The steps to create a Meetzi meeting are deceptively simple:
- Select a date and time for a meeting
- Set a goal for the meeting ("You'd be amazed at how many meetings don't have a goal," Meetzi CEO Brad Garland said)
- Invite people (only the organizer has to have a Meetzi account)
- Set agenda items - each item has a time limit
- Optional: put in a host per hour
- Start the meeting, this starts a timer for each agenda item
- Participants can assign "actionables," add notes or attach documents to the meeting
- When the meeting is finished, click finish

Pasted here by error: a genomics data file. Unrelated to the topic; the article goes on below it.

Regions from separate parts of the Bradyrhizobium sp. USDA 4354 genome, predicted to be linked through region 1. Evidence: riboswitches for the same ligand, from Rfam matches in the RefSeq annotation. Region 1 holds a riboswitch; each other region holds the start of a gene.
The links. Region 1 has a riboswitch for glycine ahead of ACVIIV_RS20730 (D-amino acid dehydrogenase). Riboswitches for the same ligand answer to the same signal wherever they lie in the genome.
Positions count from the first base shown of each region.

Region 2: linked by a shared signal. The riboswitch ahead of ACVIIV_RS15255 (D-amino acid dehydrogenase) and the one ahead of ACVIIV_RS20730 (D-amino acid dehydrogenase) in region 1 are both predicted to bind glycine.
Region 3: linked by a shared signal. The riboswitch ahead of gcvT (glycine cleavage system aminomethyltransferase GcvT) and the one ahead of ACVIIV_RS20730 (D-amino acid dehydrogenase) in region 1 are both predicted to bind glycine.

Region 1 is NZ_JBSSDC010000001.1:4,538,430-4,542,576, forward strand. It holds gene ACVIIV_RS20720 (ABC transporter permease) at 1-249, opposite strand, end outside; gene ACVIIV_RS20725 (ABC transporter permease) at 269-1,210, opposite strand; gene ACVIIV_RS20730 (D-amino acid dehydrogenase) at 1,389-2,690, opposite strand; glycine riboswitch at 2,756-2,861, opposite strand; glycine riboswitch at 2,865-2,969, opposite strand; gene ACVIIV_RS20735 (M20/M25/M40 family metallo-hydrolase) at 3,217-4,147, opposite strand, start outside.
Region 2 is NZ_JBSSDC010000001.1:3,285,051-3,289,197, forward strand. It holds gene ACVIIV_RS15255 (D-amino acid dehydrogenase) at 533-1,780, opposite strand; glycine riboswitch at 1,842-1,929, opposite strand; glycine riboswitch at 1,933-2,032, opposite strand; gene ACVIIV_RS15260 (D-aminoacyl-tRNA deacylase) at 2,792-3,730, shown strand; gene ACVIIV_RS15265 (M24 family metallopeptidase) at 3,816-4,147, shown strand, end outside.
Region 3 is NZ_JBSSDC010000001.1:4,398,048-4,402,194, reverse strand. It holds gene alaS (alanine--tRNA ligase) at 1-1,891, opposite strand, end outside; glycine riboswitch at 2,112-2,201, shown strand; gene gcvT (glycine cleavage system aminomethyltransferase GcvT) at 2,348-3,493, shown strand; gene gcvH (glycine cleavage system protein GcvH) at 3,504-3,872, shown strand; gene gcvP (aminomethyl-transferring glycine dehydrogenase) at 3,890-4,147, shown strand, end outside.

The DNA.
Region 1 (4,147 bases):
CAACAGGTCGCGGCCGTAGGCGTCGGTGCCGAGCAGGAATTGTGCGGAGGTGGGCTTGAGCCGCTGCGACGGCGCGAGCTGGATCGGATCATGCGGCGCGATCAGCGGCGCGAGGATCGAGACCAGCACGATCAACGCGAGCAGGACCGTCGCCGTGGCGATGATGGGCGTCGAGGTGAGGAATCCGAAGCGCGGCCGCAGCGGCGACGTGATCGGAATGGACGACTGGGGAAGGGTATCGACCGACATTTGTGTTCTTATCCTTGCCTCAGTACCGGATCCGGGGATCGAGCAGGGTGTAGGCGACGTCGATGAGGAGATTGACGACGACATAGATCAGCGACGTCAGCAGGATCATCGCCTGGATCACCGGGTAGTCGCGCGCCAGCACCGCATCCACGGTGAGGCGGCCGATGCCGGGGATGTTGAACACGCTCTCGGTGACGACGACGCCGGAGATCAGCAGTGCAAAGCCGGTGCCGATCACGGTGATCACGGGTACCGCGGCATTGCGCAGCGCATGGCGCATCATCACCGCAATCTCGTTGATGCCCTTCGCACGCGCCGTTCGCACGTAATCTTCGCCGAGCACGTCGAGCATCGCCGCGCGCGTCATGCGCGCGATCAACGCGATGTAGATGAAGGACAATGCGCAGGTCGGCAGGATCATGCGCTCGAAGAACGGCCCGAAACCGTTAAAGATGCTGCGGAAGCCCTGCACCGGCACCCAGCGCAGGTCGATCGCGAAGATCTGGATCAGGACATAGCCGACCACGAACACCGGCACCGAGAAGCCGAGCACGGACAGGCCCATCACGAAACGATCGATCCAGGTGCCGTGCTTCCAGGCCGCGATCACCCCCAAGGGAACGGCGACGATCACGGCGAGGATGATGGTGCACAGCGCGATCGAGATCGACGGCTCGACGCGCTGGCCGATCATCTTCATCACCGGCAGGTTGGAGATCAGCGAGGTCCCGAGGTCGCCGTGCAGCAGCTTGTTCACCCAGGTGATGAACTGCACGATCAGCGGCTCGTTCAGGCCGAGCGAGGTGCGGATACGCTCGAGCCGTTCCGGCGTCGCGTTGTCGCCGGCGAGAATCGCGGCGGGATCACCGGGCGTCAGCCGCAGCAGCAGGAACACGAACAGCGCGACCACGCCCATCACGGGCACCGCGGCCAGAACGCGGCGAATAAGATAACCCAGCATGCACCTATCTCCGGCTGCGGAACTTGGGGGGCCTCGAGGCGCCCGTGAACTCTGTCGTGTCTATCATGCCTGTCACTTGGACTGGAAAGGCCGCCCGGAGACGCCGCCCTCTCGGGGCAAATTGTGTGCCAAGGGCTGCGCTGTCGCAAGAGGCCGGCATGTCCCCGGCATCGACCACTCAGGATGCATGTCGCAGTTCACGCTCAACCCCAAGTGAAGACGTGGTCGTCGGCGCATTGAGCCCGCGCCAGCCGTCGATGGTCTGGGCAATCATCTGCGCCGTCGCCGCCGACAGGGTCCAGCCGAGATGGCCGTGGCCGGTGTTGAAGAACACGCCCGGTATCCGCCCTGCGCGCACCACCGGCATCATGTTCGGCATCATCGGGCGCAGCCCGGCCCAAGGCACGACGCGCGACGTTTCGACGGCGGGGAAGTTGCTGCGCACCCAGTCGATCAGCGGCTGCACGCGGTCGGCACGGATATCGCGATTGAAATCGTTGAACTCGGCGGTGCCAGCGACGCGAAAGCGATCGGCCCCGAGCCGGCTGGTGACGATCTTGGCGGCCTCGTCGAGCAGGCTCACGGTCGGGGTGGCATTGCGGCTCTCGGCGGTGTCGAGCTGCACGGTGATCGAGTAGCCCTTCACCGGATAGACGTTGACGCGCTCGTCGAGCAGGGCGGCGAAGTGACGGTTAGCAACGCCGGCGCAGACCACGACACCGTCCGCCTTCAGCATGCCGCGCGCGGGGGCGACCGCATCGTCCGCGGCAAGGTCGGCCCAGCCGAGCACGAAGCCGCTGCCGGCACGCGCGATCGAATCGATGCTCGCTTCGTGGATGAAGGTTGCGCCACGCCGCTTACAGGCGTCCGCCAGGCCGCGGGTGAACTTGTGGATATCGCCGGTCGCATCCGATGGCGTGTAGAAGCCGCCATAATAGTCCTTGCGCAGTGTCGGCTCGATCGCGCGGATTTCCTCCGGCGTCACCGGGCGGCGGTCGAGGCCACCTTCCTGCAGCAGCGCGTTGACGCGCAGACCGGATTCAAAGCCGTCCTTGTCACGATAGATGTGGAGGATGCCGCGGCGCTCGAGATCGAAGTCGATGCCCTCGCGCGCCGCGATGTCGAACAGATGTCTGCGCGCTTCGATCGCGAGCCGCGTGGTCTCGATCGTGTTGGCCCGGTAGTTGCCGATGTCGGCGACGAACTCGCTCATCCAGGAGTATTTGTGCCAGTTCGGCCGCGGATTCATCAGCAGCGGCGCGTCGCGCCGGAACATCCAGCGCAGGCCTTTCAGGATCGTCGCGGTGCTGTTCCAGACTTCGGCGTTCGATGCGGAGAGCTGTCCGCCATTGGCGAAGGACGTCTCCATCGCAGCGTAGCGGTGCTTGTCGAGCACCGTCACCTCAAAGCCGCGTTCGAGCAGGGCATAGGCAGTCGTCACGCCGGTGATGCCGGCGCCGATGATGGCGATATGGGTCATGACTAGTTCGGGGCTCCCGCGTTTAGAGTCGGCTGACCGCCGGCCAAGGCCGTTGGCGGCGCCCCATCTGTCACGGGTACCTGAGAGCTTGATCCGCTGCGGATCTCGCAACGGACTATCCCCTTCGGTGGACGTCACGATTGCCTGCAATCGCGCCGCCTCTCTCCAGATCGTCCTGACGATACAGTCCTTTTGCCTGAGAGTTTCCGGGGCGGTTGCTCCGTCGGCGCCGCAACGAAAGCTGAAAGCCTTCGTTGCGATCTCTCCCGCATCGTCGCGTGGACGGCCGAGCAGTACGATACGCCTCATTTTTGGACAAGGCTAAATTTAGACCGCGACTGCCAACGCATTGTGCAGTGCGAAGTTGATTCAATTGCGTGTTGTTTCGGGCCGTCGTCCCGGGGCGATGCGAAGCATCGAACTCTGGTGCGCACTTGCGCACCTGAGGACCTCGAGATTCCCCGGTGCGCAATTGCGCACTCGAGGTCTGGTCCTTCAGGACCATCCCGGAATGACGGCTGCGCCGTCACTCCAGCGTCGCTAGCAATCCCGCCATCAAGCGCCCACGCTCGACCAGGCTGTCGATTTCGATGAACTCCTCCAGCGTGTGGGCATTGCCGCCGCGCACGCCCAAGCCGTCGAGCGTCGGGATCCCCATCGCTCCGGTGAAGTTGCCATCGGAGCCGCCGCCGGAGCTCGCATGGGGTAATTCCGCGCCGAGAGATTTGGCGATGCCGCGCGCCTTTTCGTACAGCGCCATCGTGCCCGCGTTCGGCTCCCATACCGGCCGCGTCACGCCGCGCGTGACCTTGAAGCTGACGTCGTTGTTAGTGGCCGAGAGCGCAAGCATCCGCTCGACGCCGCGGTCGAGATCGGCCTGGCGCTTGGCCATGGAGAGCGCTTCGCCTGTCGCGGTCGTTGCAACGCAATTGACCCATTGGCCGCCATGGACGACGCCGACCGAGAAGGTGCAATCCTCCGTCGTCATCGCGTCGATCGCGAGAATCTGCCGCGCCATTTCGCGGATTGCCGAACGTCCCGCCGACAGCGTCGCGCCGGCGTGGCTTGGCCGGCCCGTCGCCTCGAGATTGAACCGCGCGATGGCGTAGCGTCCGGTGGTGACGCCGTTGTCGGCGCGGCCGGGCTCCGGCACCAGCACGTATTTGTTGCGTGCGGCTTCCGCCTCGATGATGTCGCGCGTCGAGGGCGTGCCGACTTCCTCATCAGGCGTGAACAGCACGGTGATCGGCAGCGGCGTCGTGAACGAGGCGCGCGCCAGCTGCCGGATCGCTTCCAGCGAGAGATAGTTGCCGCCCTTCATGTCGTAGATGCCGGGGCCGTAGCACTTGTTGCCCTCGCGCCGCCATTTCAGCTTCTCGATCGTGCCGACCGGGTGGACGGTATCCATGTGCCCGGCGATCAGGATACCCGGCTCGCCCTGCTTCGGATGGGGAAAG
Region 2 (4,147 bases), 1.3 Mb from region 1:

- Meeting participants will be asked to rate the meeting and will be able to give anonymous feedback on how productive they thought the meeting was
The benefit is that it forces whoever is holding the meeting to really think the meeting through, from the goals to the agenda to the amount of time each thing should take. The obvious downside is that anyone feeling lazy could just as easily schedule a meeting through a company's normal calendaring system instead. Nonetheless, it seems like an excellent tool and a great way to add structure and forethought to meetings.
The cost feature is interesting. Garland says he once met a salesperson who figured out her company was spending $10,000 a week on a large sales meeting. Sometimes a meeting is just a cost of doing business, but being able to put a price on a meeting could be a handy thing.